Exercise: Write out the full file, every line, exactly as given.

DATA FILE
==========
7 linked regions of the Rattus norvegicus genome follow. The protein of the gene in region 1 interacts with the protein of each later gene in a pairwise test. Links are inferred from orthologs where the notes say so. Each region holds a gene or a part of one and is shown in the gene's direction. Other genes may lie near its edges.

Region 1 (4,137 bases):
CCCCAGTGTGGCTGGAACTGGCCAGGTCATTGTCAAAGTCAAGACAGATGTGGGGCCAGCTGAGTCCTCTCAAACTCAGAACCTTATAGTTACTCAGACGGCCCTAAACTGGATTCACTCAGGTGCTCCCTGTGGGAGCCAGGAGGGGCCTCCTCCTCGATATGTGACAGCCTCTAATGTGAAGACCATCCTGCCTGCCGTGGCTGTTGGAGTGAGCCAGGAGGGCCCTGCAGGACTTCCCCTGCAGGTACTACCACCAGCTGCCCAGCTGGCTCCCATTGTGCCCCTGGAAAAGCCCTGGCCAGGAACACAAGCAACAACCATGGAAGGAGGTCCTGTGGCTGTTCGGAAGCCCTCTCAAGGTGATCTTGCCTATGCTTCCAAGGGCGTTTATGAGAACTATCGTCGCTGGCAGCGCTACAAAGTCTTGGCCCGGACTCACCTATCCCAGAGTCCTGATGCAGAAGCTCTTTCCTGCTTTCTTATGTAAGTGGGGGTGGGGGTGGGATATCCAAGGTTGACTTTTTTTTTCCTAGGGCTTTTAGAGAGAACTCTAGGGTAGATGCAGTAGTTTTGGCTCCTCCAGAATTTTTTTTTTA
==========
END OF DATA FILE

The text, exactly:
7 linked regions of the Rattus norvegicus genome follow. The protein of the gene in region 1 interacts with the protein of each later gene in a pairwise test. Links are inferred from orthologs where the notes say so. Each region holds a gene or a part of one and is shown in the gene's direction. Other genes may lie near its edges.

Region 1 (4,137 bases):
CCCCAGTGTGGCTGGAACTGGCCAGGTCATTGTCAAAGTCAAGACAGATGTGGGGCCAGCTGAGTCCTCTCAAACTCAGAACCTTATAGTTACTCAGACGGCCCTAAACTGGATTCACTCAGGTGCTCCCTGTGGGAGCCAGGAGGGGCCTCCTCCTCGATATGTGACAGCCTCTAATGTGAAGACCATCCTGCCTGCCGTGGCTGTTGGAGTGAGCCAGGAGGGCCCTGCAGGACTTCCCCTGCAGGTACTACCACCAGCTGCCCAGCTGGCTCCCATTGTGCCCCTGGAAAAGCCCTGGCCAGGAACACAAGCAACAACCATGGAAGGAGGTCCTGTGGCTGTTCGGAAGCCCTCTCAAGGTGATCTTGCCTATGCTTCCAAGGGCGTTTATGAGAACTATCGTCGCTGGCAGCGCTACAAAGTCTTGGCCCGGACTCACCTATCCCAGAGTCCTGATGCAGAAGCTCTTTCCTGCTTTCTTATGTAAGTGGGGGTGGGGGTGGGATATCCAAGGTTGACTTTTTTTTTCCTAGGGCTTTTAGAGAGAACTCTAGGGTAGATGCAGTAGTTTTGGCTCCTCCAGAATTTTTTTTTTA